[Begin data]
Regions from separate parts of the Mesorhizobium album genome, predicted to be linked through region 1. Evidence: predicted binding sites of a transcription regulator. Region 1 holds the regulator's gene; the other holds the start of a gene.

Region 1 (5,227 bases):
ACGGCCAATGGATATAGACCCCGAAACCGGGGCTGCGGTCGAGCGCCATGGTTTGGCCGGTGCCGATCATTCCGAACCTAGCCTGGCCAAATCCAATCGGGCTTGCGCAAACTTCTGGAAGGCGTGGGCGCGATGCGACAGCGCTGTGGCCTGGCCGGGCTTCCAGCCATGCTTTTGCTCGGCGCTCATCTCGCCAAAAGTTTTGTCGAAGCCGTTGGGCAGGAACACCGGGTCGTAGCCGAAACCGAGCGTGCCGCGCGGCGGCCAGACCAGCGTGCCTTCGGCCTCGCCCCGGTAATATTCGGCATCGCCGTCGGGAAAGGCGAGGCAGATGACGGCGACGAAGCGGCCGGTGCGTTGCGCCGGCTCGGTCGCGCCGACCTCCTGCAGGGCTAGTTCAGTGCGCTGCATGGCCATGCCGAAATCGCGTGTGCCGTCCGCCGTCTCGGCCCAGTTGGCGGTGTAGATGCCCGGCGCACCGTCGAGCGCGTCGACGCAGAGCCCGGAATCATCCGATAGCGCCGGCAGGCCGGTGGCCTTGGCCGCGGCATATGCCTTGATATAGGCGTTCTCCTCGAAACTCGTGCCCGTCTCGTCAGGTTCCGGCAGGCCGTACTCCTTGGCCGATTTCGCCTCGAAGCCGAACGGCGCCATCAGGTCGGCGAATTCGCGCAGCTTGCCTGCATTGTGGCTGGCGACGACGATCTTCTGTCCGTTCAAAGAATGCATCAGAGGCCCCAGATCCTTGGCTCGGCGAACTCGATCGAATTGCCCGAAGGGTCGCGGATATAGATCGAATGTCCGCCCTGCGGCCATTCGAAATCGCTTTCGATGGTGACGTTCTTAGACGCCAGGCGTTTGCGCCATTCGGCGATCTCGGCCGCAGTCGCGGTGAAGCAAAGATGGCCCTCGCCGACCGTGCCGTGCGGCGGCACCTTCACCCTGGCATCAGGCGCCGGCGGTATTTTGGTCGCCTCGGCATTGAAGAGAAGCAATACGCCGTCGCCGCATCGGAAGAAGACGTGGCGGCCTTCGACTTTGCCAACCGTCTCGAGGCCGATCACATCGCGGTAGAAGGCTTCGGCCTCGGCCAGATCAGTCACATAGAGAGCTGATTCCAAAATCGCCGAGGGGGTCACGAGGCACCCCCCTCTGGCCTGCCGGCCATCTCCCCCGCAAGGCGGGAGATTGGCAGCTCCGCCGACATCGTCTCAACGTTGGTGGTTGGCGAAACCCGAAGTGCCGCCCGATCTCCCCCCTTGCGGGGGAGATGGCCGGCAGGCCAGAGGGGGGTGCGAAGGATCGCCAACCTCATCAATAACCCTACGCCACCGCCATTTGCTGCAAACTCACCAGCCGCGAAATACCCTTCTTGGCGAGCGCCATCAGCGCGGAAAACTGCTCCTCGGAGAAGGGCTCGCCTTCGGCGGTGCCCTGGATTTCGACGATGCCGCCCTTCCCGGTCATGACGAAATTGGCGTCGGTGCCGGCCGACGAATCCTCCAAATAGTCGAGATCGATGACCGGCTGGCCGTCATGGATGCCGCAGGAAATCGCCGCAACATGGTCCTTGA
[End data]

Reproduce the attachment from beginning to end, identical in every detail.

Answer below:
Regions from separate parts of the Mesorhizobium album genome, predicted to be linked through region 1. Evidence: predicted binding sites of a transcription regulator. Region 1 holds the regulator's gene; the other holds the start of a gene.

Region 1 (5,227 bases):
ACGGCCAATGGATATAGACCCCGAAACCGGGGCTGCGGTCGAGCGCCATGGTTTGGCCGGTGCCGATCATTCCGAACCTAGCCTGGCCAAATCCAATCGGGCTTGCGCAAACTTCTGGAAGGCGTGGGCGCGATGCGACAGCGCTGTGGCCTGGCCGGGCTTCCAGCCATGCTTTTGCTCGGCGCTCATCTCGCCAAAAGTTTTGTCGAAGCCGTTGGGCAGGAACACCGGGTCGTAGCCGAAACCGAGCGTGCCGCGCGGCGGCCAGACCAGCGTGCCTTCGGCCTCGCCCCGGTAATATTCGGCATCGCCGTCGGGAAAGGCGAGGCAGATGACGGCGACGAAGCGGCCGGTGCGTTGCGCCGGCTCGGTCGCGCCGACCTCCTGCAGGGCTAGTTCAGTGCGCTGCATGGCCATGCCGAAATCGCGTGTGCCGTCCGCCGTCTCGGCCCAGTTGGCGGTGTAGATGCCCGGCGCACCGTCGAGCGCGTCGACGCAGAGCCCGGAATCATCCGATAGCGCCGGCAGGCCGGTGGCCTTGGCCGCGGCATATGCCTTGATATAGGCGTTCTCCTCGAAACTCGTGCCCGTCTCGTCAGGTTCCGGCAGGCCGTACTCCTTGGCCGATTTCGCCTCGAAGCCGAACGGCGCCATCAGGTCGGCGAATTCGCGCAGCTTGCCTGCATTGTGGCTGGCGACGACGATCTTCTGTCCGTTCAAAGAATGCATCAGAGGCCCCAGATCCTTGGCTCGGCGAACTCGATCGAATTGCCCGAAGGGTCGCGGATATAGATCGAATGTCCGCCCTGCGGCCATTCGAAATCGCTTTCGATGGTGACGTTCTTAGACGCCAGGCGTTTGCGCCATTCGGCGATCTCGGCCGCAGTCGCGGTGAAGCAAAGATGGCCCTCGCCGACCGTGCCGTGCGGCGGCACCTTCACCCTGGCATCAGGCGCCGGCGGTATTTTGGTCGCCTCGGCATTGAAGAGAAGCAATACGCCGTCGCCGCATCGGAAGAAGACGTGGCGGCCTTCGACTTTGCCAACCGTCTCGAGGCCGATCACATCGCGGTAGAAGGCTTCGGCCTCGGCCAGATCAGTCACATAGAGAGCTGATTCCAAAATCGCCGAGGGGGTCACGAGGCACCCCCCTCTGGCCTGCCGGCCATCTCCCCCGCAAGGCGGGAGATTGGCAGCTCCGCCGACATCGTCTCAACGTTGGTGGTTGGCGAAACCCGAAGTGCCGCCCGATCTCCCCCCTTGCGGGGGAGATGGCCGGCAGGCCAGAGGGGGGTGCGAAGGATCGCCAACCTCATCAATAACCCTACGCCACCGCCATTTGCTGCAAACTCACCAGCCGCGAAATACCCTTCTTGGCGAGCGCCATCAGCGCGGAAAACTGCTCCTCGGAGAAGGGCTCGCCTTCGGCGGTGCCCTGGATTTCGACGATGCCGCCCTTCCCGGTCATGACGAAATTGGCGTCGGTGCCGGCCGACGAATCCTCCAAATAGTCGAGATCGATGACCGGCTGGCCGTCATGGATGCCGCAGGAAATCGCCGCAACATGGTCCTTGA